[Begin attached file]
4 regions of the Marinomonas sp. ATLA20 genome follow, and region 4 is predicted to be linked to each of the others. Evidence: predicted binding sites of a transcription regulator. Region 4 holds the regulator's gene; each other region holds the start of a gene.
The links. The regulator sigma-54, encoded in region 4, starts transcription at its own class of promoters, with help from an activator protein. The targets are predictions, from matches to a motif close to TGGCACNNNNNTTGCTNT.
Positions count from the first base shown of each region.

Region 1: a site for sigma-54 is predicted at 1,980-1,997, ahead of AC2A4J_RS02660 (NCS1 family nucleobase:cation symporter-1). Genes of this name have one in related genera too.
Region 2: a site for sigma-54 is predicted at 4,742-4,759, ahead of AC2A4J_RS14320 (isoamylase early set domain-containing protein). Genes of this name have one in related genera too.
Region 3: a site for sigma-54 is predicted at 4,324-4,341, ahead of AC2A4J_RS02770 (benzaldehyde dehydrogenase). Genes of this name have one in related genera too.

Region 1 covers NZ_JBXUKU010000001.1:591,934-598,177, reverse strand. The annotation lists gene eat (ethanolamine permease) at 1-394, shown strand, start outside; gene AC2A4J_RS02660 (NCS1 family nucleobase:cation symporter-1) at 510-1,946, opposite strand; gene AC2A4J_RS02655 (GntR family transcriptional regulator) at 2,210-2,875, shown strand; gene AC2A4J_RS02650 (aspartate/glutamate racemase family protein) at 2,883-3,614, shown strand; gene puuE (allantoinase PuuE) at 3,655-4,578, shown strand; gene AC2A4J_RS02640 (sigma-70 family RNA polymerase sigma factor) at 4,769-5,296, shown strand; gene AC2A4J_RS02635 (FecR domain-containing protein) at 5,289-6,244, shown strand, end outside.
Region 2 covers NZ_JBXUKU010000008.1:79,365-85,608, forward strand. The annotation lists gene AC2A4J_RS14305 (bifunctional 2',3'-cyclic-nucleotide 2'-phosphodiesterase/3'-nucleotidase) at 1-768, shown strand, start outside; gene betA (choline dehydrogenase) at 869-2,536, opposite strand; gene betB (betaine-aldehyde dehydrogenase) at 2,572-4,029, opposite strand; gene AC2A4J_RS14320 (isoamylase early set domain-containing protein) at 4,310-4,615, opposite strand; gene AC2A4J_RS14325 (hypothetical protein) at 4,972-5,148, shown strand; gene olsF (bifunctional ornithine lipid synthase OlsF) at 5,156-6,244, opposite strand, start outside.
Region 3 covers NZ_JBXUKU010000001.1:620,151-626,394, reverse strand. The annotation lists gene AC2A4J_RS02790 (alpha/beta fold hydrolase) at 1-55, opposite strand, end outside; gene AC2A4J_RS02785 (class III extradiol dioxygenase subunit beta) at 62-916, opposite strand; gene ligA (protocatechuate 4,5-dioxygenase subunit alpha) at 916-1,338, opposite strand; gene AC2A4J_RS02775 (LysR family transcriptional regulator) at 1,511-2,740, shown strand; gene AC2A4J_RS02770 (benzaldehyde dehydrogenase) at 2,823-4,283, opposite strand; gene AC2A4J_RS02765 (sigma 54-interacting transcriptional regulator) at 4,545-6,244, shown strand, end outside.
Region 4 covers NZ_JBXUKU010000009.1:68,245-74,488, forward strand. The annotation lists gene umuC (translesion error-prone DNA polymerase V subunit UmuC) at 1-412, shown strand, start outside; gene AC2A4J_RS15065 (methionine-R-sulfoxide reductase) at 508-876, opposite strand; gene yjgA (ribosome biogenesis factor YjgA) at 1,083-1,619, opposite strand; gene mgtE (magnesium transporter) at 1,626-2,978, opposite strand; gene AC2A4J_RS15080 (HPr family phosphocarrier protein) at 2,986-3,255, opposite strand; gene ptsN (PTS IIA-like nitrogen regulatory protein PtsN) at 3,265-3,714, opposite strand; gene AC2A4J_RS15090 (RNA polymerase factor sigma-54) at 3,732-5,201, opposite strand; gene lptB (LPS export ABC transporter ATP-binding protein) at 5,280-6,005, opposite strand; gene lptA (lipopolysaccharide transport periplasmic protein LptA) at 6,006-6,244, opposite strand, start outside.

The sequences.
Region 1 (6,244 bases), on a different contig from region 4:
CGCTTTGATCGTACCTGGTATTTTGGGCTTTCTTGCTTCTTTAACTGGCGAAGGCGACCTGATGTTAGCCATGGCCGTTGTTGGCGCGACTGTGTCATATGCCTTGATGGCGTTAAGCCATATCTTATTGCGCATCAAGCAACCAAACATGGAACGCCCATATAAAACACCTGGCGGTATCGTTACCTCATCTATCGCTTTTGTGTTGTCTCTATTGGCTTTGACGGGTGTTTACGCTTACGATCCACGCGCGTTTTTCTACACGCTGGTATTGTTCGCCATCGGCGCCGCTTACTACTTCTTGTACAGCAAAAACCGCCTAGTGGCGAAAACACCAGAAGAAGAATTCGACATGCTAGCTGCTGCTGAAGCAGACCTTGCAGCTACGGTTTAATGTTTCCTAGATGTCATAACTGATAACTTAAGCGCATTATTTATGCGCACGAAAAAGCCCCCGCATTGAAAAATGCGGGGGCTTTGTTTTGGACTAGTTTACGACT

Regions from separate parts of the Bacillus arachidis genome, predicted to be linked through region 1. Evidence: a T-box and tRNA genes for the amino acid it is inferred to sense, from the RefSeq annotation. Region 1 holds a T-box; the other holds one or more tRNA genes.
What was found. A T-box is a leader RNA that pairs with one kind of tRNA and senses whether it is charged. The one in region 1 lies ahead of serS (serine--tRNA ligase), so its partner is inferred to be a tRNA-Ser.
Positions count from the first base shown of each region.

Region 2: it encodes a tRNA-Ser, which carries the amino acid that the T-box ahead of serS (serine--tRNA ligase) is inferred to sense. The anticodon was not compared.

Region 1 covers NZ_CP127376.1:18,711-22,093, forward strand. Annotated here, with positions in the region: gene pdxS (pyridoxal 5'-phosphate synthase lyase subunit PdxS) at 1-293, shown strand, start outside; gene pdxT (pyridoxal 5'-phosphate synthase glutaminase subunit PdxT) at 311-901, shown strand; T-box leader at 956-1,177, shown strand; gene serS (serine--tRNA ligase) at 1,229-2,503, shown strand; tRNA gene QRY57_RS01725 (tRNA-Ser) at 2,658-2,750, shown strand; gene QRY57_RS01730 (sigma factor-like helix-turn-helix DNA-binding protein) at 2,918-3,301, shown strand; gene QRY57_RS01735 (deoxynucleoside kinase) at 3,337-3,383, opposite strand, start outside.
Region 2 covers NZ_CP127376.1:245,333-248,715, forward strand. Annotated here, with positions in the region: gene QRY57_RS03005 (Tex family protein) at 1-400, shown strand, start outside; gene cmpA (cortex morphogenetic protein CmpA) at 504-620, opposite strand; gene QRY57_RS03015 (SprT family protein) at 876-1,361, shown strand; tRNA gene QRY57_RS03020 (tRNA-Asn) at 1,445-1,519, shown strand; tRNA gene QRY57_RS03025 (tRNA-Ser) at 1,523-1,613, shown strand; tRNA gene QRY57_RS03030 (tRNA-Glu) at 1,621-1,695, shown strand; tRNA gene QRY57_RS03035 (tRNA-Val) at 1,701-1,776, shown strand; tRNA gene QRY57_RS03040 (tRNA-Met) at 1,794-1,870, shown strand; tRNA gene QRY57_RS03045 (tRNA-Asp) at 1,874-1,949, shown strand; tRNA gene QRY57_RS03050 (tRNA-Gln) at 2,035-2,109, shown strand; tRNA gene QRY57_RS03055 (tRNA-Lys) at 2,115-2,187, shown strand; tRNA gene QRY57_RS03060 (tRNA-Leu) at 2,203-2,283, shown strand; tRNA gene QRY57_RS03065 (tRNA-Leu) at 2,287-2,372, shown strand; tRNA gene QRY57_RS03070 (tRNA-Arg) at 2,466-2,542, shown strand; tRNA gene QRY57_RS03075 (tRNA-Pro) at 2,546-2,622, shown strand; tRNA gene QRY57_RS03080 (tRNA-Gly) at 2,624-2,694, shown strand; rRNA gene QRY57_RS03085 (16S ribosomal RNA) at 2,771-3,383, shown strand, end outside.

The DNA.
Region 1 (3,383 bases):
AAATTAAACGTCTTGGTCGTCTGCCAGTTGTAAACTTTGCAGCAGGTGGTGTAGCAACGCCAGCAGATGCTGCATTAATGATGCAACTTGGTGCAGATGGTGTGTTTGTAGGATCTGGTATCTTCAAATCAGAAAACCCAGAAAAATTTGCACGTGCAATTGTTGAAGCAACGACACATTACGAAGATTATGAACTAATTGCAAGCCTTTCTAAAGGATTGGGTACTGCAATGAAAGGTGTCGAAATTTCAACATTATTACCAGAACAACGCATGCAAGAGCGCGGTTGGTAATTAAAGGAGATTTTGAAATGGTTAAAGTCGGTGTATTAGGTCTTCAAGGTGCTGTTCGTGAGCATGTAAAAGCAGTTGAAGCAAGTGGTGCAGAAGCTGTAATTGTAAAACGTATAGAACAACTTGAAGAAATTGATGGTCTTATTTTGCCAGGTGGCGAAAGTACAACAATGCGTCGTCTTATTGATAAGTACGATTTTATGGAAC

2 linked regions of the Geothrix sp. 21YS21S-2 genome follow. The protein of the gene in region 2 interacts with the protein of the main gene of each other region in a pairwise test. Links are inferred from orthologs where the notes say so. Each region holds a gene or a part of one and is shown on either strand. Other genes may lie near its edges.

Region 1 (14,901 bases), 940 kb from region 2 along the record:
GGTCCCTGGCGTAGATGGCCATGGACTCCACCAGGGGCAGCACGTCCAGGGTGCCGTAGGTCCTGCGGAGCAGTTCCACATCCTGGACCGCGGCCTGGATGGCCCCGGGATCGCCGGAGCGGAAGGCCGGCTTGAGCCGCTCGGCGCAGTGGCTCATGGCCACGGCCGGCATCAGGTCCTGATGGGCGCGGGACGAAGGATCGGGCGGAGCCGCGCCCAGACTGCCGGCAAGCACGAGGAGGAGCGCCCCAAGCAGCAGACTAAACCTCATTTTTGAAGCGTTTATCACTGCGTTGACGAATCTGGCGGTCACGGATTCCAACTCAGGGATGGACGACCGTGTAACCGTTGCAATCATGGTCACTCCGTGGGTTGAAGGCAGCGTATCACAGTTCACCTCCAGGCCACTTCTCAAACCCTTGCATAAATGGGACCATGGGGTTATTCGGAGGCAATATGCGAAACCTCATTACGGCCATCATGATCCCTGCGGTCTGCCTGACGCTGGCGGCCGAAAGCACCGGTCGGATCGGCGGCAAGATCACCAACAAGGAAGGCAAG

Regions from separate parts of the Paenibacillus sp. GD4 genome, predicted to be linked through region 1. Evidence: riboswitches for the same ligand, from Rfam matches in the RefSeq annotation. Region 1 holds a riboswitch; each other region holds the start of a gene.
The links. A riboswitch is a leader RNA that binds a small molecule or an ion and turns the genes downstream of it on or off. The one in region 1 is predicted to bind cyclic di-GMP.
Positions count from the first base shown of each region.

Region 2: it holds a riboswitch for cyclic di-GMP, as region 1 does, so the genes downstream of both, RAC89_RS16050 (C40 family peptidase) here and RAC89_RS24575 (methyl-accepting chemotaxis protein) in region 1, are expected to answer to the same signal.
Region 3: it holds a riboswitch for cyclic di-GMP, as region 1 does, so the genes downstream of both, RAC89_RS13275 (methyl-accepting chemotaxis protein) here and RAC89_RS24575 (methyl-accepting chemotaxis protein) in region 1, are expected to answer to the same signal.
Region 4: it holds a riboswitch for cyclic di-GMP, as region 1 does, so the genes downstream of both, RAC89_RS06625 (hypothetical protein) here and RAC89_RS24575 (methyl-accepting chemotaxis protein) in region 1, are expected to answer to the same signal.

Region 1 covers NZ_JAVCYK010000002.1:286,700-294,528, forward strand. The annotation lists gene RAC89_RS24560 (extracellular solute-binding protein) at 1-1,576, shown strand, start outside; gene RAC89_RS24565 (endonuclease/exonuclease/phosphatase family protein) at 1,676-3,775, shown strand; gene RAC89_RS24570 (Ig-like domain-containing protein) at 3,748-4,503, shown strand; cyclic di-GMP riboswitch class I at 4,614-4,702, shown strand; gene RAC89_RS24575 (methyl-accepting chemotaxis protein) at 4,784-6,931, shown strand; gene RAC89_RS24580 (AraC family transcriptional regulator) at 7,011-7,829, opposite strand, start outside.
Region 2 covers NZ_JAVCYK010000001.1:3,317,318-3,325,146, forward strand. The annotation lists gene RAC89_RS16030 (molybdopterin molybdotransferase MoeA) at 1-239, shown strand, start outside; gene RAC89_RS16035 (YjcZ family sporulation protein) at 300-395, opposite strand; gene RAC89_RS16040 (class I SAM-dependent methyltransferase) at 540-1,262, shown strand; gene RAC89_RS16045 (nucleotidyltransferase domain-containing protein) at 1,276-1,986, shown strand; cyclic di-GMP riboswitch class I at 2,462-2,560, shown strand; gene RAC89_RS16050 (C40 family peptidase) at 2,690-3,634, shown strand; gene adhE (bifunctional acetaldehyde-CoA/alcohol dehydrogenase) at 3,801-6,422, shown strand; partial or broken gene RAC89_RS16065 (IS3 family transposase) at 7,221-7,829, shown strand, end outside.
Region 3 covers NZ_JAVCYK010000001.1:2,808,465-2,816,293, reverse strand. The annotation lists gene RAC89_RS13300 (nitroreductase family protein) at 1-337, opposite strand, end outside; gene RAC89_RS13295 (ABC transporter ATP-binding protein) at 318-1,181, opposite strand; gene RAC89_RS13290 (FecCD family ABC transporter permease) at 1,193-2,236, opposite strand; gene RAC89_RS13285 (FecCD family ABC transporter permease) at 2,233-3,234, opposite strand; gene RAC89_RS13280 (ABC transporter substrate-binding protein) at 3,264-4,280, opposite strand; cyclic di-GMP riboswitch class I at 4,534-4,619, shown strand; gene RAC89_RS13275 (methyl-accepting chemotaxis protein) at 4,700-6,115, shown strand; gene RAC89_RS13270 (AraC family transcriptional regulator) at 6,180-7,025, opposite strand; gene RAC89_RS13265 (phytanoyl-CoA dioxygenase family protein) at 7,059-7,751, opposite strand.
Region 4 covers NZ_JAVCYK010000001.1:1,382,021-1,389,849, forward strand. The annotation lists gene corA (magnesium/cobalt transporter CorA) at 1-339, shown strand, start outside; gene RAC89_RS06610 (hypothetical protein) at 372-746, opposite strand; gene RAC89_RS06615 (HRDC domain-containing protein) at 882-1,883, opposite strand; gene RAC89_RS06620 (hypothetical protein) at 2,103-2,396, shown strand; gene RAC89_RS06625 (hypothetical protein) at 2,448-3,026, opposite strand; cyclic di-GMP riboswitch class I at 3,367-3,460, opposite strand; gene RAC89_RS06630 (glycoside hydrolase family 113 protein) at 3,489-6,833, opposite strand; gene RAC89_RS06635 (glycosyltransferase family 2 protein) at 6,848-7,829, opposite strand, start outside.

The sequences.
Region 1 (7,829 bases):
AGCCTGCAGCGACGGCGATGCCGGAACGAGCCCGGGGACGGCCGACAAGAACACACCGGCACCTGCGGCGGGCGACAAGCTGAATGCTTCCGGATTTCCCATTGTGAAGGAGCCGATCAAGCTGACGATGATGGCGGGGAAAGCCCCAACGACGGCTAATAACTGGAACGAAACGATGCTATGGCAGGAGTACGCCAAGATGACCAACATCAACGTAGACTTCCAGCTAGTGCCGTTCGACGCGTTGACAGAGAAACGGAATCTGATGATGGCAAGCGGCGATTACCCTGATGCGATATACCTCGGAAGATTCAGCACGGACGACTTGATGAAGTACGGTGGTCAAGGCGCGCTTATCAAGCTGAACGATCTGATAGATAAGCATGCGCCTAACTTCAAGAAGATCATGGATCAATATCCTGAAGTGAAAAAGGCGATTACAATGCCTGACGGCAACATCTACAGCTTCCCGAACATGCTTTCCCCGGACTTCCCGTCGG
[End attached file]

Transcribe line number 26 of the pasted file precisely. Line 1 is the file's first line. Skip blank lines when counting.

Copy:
Regions from separate parts of the Paenibacillus sp. GD4 genome, predicted to be linked through region 1. Evidence: riboswitches for the same ligand, from Rfam matches in the RefSeq annotation. Region 1 holds a riboswitch; each other region holds the start of a gene.